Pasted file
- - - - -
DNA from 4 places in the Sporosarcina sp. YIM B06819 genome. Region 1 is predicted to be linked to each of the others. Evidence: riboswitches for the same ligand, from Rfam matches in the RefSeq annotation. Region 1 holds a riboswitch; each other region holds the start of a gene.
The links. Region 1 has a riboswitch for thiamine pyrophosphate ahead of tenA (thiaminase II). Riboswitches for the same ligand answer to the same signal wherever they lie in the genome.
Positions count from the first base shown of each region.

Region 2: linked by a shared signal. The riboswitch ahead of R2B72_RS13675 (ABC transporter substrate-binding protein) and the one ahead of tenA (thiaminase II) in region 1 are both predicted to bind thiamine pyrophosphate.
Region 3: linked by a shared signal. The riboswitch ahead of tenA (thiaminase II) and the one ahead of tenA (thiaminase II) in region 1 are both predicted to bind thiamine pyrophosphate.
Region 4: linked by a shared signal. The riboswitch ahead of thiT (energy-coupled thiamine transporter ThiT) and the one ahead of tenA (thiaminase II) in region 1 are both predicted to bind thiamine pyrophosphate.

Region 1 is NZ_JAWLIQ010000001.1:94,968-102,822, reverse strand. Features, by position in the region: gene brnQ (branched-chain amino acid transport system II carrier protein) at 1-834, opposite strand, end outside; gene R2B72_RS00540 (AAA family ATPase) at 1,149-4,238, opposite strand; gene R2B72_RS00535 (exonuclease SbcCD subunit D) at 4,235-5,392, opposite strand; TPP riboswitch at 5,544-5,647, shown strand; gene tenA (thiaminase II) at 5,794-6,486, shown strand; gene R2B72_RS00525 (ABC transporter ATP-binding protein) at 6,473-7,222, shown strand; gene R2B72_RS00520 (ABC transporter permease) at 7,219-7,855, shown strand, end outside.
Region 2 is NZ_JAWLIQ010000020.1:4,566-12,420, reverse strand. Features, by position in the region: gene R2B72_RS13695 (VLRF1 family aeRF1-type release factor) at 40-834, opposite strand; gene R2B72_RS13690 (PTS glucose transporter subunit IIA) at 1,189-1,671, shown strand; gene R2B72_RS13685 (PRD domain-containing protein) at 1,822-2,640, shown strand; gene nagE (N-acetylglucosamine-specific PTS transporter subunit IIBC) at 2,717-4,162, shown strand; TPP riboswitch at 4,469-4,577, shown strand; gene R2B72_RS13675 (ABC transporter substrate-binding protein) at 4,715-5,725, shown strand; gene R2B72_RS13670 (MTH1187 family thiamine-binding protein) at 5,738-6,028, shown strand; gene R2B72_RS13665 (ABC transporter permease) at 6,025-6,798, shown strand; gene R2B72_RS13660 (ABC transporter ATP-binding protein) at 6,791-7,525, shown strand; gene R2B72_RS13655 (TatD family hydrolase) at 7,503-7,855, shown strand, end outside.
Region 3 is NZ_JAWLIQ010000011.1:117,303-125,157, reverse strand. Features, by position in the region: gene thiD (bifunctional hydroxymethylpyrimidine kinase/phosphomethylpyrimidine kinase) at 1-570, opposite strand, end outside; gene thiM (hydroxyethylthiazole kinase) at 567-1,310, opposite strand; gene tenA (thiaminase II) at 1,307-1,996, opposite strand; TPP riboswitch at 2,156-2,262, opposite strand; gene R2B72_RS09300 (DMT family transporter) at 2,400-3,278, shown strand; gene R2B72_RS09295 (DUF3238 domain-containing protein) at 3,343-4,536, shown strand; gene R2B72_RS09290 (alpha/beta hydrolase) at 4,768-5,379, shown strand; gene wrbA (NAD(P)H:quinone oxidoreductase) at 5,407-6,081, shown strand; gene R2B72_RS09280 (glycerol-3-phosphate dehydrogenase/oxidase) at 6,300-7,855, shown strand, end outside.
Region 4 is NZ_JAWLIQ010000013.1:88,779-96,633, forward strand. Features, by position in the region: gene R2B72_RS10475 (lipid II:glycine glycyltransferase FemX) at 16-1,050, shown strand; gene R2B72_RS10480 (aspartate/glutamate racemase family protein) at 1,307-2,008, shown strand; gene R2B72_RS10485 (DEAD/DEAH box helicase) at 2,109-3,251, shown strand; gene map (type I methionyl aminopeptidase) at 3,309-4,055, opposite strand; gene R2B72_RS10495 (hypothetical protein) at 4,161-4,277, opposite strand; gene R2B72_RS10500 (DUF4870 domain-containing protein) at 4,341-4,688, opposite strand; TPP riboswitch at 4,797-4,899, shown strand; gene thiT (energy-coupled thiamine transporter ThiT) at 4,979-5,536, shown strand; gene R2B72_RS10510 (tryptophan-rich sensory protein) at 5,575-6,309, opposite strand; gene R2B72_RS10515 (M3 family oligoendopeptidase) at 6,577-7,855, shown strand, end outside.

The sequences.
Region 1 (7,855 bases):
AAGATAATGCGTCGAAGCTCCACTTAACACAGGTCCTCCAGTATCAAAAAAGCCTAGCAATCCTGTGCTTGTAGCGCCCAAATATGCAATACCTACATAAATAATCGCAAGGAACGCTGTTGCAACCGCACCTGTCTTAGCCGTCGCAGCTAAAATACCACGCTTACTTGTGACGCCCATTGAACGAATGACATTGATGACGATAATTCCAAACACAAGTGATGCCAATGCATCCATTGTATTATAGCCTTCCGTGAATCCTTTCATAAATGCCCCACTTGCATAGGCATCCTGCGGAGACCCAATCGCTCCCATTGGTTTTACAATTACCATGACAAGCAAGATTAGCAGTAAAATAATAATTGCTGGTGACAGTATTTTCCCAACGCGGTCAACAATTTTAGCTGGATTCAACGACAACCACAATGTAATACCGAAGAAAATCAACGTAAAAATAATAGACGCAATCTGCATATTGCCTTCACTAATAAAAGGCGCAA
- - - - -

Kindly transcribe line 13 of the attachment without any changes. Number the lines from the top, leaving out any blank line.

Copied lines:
AAGATAATGCGTCGAAGCTCCACTTAACACAGGTCCTCCAGTATCAAAAAAGCCTAGCAATCCTGTGCTTGTAGCGCCCAAATATGCAATACCTACATAAATAATCGCAAGGAACGCTGTTGCAACCGCACCTGTCTTAGCCGTCGCAGCTAAAATACCACGCTTACTTGTGACGCCCATTGAACGAATGACATTGATGACGATAATTCCAAACACAAGTGATGCCAATGCATCCATTGTATTATAGCCTTCCGTGAATCCTTTCATAAATGCCCCACTTGCATAGGCATCCTGCGGAGACCCAATCGCTCCCATTGGTTTTACAATTACCATGACAAGCAAGATTAGCAGTAAAATAATAATTGCTGGTGACAGTATTTTCCCAACGCGGTCAACAATTTTAGCTGGATTCAACGACAACCACAATGTAATACCGAAGAAAATCAACGTAAAAATAATAGACGCAATCTGCATATTGCCTTCACTAATAAAAGGCGCAA